Background: High rates of restricted community participation have been reported in young children with developmental disabilities. Occupational performance coaching (OPC), grounded in self-determination theory, aims to facilitate children's participation in life situations through coaching parents. However, there have been limited randomized controlled trials demonstrating the efficacy of OPC, especially with a specific focus on children's community participation. The proposed study is the first step in evaluating the feasibility and acceptability of conducting a pilot randomized controlled trial of OPC in Hong Kong and testing its initial efficacy (in comparison to parent consultation) in promoting children's community participation. Method/Design: A feasibility and pilot double-blind randomized controlled trial will be undertaken. Fifty children aged 6 years or below with developmental disabilities and their parents will be recruited from early intervention centers and/or through social media in Hong Kong. Parents will be randomly assigned to receive OPC or consultation, and will be blinded to group allocation. Outcomes will be assessed by blinded assessors at baseline, pre-intervention, post-intervention, and follow-up. Predetermined success criteria will be used to assess the feasibility of the trial. Qualitative interviews will be conducted with parents to explore the acceptability and perceived impact of OPC. Discussion: This trial will test whether the study protocol and OPC are feasible and acceptable, as well as assess the initial efficacy of OPC to obtain effect size estimates. The results of the trial will inform future preparations for conducting a full-scale efficacy trial of OPC. Trial Registration: ClinicalTrials.gov, U.S. National Library of Medicine, National Institutes of Health (#NCT04796909), Registered on 15th March 2021.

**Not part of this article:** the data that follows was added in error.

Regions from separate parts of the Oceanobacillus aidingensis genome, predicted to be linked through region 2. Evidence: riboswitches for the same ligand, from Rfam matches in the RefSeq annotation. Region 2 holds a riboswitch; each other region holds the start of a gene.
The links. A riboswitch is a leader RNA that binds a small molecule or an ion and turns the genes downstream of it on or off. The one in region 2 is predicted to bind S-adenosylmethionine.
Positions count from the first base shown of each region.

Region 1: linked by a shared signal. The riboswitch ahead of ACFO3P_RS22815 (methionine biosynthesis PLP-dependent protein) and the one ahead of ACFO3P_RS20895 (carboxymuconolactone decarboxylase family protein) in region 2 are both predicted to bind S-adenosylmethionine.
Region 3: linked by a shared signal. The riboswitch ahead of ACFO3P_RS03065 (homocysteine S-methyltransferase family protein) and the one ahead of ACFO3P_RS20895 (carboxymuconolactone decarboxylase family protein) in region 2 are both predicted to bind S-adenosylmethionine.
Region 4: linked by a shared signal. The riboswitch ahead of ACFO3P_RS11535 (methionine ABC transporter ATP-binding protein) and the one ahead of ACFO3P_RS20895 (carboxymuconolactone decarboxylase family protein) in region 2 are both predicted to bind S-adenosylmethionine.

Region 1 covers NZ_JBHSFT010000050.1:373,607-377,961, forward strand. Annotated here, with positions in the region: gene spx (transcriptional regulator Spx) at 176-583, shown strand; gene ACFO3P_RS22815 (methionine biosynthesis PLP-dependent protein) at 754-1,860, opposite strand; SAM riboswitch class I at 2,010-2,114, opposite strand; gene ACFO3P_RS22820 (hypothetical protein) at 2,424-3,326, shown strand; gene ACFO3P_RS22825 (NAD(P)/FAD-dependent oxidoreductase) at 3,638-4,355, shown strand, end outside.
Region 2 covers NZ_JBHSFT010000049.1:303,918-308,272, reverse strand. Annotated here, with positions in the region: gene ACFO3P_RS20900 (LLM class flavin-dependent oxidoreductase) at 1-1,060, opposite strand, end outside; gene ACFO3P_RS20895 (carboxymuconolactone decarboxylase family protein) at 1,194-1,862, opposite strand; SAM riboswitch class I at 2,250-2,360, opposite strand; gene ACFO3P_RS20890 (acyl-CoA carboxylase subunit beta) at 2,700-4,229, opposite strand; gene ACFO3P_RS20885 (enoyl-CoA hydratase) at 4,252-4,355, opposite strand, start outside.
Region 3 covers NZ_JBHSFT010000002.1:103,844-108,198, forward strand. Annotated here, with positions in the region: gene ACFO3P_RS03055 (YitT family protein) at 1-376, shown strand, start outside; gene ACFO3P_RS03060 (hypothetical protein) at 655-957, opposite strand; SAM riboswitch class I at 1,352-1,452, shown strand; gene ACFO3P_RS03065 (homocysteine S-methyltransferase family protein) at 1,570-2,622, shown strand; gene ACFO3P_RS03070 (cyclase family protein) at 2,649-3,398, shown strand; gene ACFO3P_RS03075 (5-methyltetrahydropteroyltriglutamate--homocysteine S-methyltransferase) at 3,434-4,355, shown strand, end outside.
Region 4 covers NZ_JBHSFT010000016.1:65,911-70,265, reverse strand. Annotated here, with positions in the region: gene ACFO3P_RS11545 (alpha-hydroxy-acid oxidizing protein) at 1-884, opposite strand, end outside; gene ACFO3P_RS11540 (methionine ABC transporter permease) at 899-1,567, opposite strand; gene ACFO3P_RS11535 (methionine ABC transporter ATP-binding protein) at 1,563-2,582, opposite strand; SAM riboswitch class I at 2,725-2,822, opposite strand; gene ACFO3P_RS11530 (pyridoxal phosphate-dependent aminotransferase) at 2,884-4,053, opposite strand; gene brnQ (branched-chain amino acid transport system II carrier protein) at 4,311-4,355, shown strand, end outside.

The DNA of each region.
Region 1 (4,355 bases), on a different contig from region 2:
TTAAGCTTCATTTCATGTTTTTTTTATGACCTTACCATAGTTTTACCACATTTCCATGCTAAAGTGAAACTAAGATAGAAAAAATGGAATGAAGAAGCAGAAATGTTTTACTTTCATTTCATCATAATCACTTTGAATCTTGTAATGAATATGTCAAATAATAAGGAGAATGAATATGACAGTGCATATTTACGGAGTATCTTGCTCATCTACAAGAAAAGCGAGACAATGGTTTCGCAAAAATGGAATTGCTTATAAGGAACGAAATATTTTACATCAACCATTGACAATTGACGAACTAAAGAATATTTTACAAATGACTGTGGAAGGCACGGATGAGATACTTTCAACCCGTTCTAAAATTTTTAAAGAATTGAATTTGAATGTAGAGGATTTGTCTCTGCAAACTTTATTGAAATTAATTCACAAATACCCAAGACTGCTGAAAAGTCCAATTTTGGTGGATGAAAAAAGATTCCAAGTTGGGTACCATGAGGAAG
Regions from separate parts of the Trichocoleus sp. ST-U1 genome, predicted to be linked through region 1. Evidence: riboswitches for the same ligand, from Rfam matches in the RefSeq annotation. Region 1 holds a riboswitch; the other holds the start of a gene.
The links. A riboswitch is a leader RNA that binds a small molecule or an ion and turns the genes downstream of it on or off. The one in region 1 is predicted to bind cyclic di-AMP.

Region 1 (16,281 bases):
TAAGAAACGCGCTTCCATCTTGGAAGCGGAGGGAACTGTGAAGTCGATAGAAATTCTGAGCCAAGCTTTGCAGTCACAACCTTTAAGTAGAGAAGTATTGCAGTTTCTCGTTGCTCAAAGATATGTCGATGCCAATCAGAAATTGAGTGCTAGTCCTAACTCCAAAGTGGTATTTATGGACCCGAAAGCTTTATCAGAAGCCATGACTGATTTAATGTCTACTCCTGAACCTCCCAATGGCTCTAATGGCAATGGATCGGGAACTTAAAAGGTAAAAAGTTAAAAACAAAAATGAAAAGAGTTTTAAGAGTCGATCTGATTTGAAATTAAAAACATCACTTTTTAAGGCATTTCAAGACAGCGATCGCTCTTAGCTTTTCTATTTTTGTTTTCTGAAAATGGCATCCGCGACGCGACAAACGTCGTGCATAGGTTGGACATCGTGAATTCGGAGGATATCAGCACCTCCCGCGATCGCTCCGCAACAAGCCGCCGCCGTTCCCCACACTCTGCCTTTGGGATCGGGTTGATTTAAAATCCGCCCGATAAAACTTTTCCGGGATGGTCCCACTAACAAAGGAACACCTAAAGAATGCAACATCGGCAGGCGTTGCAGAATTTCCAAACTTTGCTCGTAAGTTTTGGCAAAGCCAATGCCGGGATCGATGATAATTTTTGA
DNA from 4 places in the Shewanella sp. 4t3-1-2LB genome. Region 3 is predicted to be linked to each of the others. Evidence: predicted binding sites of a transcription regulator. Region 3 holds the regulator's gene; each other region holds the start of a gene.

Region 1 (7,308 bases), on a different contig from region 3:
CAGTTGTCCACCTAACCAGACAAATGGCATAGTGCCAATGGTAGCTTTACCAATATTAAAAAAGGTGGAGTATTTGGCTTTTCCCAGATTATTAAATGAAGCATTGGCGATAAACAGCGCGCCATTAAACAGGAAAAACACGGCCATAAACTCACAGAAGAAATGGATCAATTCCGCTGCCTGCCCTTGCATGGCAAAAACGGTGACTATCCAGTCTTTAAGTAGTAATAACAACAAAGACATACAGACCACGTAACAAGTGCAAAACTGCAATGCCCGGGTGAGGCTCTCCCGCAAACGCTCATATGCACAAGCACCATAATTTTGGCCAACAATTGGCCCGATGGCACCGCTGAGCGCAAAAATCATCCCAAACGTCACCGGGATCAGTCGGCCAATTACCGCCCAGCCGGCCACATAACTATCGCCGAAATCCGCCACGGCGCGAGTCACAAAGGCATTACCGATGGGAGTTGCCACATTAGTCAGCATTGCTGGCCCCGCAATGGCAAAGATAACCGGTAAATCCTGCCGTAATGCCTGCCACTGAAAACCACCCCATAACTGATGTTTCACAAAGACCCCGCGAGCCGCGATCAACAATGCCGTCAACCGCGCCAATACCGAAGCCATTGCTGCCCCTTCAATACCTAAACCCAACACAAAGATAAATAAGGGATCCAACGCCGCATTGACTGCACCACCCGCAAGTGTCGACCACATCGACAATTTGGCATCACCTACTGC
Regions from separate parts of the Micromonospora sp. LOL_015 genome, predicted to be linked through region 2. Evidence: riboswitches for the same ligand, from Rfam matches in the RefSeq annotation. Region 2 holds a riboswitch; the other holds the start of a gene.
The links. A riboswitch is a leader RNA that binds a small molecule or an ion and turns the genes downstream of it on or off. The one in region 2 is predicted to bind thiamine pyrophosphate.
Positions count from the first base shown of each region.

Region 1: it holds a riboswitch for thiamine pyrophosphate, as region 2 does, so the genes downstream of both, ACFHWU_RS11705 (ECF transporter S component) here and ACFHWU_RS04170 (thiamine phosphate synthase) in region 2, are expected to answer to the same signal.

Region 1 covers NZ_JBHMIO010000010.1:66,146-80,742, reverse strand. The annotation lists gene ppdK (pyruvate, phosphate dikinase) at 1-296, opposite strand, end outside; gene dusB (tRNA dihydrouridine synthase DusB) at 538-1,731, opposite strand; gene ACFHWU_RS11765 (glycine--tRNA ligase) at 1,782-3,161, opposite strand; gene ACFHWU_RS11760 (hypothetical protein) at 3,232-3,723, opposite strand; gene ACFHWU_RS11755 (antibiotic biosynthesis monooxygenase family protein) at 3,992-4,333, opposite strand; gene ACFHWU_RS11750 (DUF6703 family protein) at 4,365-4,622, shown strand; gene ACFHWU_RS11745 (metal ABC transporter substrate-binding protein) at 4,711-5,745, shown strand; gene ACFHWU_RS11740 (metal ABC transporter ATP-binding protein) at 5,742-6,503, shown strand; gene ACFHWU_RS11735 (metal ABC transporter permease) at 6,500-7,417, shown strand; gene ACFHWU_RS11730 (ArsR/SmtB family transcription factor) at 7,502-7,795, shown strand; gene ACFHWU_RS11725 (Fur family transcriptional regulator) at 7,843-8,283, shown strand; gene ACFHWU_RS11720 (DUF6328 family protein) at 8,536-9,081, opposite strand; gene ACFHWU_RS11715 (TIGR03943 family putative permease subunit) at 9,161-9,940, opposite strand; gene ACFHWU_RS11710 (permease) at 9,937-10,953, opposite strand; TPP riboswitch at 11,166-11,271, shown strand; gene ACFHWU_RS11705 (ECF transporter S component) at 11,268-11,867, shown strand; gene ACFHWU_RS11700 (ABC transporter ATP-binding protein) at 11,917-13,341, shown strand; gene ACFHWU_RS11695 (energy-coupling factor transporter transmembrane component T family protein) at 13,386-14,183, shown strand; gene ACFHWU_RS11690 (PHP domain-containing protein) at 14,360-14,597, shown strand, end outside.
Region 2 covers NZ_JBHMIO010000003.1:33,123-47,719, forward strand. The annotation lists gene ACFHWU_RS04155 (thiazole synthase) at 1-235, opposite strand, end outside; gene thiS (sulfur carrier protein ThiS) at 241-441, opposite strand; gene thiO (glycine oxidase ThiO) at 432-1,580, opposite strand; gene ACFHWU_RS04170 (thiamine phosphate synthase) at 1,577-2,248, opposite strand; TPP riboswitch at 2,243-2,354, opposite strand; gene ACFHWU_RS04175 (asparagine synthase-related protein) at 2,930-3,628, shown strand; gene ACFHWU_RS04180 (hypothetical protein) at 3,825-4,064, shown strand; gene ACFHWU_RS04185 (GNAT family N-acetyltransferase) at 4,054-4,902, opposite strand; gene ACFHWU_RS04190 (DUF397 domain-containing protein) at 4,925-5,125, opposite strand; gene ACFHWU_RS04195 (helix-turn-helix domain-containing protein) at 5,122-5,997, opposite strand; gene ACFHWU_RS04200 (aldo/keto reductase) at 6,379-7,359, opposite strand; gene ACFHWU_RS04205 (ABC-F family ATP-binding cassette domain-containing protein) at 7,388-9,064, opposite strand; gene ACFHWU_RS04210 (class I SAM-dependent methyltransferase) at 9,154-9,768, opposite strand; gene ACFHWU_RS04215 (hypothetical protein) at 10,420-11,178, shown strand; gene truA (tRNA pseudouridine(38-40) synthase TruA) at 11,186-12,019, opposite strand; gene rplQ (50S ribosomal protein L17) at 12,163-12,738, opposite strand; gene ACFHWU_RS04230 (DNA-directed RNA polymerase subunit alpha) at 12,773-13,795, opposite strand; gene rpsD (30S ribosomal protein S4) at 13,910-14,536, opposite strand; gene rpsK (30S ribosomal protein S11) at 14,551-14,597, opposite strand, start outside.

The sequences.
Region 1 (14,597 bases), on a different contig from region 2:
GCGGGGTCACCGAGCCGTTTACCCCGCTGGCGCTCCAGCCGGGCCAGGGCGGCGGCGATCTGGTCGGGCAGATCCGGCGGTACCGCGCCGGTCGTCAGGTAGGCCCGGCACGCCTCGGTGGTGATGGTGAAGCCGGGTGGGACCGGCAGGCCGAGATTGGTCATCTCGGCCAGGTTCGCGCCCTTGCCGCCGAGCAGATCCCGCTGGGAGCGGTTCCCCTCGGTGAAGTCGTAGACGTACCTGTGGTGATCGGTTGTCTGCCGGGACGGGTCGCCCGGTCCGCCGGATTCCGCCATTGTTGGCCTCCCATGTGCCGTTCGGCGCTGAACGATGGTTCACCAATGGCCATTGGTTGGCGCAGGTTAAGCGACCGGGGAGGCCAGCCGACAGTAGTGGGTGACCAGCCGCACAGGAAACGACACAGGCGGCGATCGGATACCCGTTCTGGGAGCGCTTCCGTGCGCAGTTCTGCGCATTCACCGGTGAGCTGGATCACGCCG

- children with developmental disability
- community participation
- occupational performance coaching
- randomized control trial (RCT) designs
- study protocol
ASJC Scopus subject areas
- Pediatrics, Perinatology, and Child Health